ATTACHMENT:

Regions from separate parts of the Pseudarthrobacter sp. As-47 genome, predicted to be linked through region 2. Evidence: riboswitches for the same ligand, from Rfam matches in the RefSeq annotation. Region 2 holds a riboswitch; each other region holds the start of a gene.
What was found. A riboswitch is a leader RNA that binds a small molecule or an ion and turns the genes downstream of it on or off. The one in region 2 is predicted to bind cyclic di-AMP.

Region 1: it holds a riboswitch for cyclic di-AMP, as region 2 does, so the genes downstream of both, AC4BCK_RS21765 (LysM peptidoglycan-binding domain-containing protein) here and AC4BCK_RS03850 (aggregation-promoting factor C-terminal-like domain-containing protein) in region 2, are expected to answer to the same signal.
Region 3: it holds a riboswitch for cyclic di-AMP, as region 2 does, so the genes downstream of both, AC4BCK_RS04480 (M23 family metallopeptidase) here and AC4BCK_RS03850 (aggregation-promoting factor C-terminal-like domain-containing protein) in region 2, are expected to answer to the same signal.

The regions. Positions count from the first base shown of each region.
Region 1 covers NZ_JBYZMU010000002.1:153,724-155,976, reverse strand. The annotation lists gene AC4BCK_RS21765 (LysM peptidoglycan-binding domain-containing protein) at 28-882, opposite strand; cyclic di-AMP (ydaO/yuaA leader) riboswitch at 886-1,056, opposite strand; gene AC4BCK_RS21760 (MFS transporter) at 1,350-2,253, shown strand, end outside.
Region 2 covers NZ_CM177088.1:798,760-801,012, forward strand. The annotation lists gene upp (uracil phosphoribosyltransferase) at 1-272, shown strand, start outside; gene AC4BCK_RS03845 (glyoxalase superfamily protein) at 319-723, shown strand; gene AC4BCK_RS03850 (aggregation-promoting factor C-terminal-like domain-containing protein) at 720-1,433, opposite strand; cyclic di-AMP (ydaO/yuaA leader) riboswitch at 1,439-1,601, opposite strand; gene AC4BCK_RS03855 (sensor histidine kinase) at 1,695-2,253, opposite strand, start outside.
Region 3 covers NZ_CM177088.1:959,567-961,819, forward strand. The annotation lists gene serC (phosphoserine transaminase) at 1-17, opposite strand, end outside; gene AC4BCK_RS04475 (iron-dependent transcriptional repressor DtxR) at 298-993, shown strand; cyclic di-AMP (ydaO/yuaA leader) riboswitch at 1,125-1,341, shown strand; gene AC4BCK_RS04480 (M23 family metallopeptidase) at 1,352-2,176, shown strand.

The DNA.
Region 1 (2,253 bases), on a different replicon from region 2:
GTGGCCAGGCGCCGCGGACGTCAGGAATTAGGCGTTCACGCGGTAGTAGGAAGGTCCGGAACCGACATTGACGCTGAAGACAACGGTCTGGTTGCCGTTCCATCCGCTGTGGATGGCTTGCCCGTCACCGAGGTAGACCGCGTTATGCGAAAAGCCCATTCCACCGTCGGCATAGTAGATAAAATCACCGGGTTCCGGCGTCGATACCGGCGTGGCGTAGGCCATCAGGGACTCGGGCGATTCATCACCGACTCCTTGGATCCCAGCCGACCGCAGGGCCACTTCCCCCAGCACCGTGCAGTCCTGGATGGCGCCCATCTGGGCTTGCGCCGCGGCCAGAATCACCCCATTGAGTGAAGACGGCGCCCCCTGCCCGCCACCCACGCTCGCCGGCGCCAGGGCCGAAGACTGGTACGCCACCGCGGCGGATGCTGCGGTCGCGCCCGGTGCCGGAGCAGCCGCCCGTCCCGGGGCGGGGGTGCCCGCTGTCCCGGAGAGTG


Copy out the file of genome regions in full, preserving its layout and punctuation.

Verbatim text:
Regions from separate parts of the Pseudarthrobacter sp. As-47 genome, predicted to be linked through region 2. Evidence: riboswitches for the same ligand, from Rfam matches in the RefSeq annotation. Region 2 holds a riboswitch; each other region holds the start of a gene.
What was found. A riboswitch is a leader RNA that binds a small molecule or an ion and turns the genes downstream of it on or off. The one in region 2 is predicted to bind cyclic di-AMP.

Region 1: it holds a riboswitch for cyclic di-AMP, as region 2 does, so the genes downstream of both, AC4BCK_RS21765 (LysM peptidoglycan-binding domain-containing protein) here and AC4BCK_RS03850 (aggregation-promoting factor C-terminal-like domain-containing protein) in region 2, are expected to answer to the same signal.
Region 3: it holds a riboswitch for cyclic di-AMP, as region 2 does, so the genes downstream of both, AC4BCK_RS04480 (M23 family metallopeptidase) here and AC4BCK_RS03850 (aggregation-promoting factor C-terminal-like domain-containing protein) in region 2, are expected to answer to the same signal.

The regions. Positions count from the first base shown of each region.
Region 1 covers NZ_JBYZMU010000002.1:153,724-155,976, reverse strand. The annotation lists gene AC4BCK_RS21765 (LysM peptidoglycan-binding domain-containing protein) at 28-882, opposite strand; cyclic di-AMP (ydaO/yuaA leader) riboswitch at 886-1,056, opposite strand; gene AC4BCK_RS21760 (MFS transporter) at 1,350-2,253, shown strand, end outside.
Region 2 covers NZ_CM177088.1:798,760-801,012, forward strand. The annotation lists gene upp (uracil phosphoribosyltransferase) at 1-272, shown strand, start outside; gene AC4BCK_RS03845 (glyoxalase superfamily protein) at 319-723, shown strand; gene AC4BCK_RS03850 (aggregation-promoting factor C-terminal-like domain-containing protein) at 720-1,433, opposite strand; cyclic di-AMP (ydaO/yuaA leader) riboswitch at 1,439-1,601, opposite strand; gene AC4BCK_RS03855 (sensor histidine kinase) at 1,695-2,253, opposite strand, start outside.
Region 3 covers NZ_CM177088.1:959,567-961,819, forward strand. The annotation lists gene serC (phosphoserine transaminase) at 1-17, opposite strand, end outside; gene AC4BCK_RS04475 (iron-dependent transcriptional repressor DtxR) at 298-993, shown strand; cyclic di-AMP (ydaO/yuaA leader) riboswitch at 1,125-1,341, shown strand; gene AC4BCK_RS04480 (M23 family metallopeptidase) at 1,352-2,176, shown strand.

The DNA.
Region 1 (2,253 bases), on a different replicon from region 2:
GTGGCCAGGCGCCGCGGACGTCAGGAATTAGGCGTTCACGCGGTAGTAGGAAGGTCCGGAACCGACATTGACGCTGAAGACAACGGTCTGGTTGCCGTTCCATCCGCTGTGGATGGCTTGCCCGTCACCGAGGTAGACCGCGTTATGCGAAAAGCCCATTCCACCGTCGGCATAGTAGATAAAATCACCGGGTTCCGGCGTCGATACCGGCGTGGCGTAGGCCATCAGGGACTCGGGCGATTCATCACCGACTCCTTGGATCCCAGCCGACCGCAGGGCCACTTCCCCCAGCACCGTGCAGTCCTGGATGGCGCCCATCTGGGCTTGCGCCGCGGCCAGAATCACCCCATTGAGTGAAGACGGCGCCCCCTGCCCGCCACCCACGCTCGCCGGCGCCAGGGCCGAAGACTGGTACGCCACCGCGGCGGATGCTGCGGTCGCGCCCGGTGCCGGAGCAGCCGCCCGTCCCGGGGCGGGGGTGCCCGCTGTCCCGGAGAGTG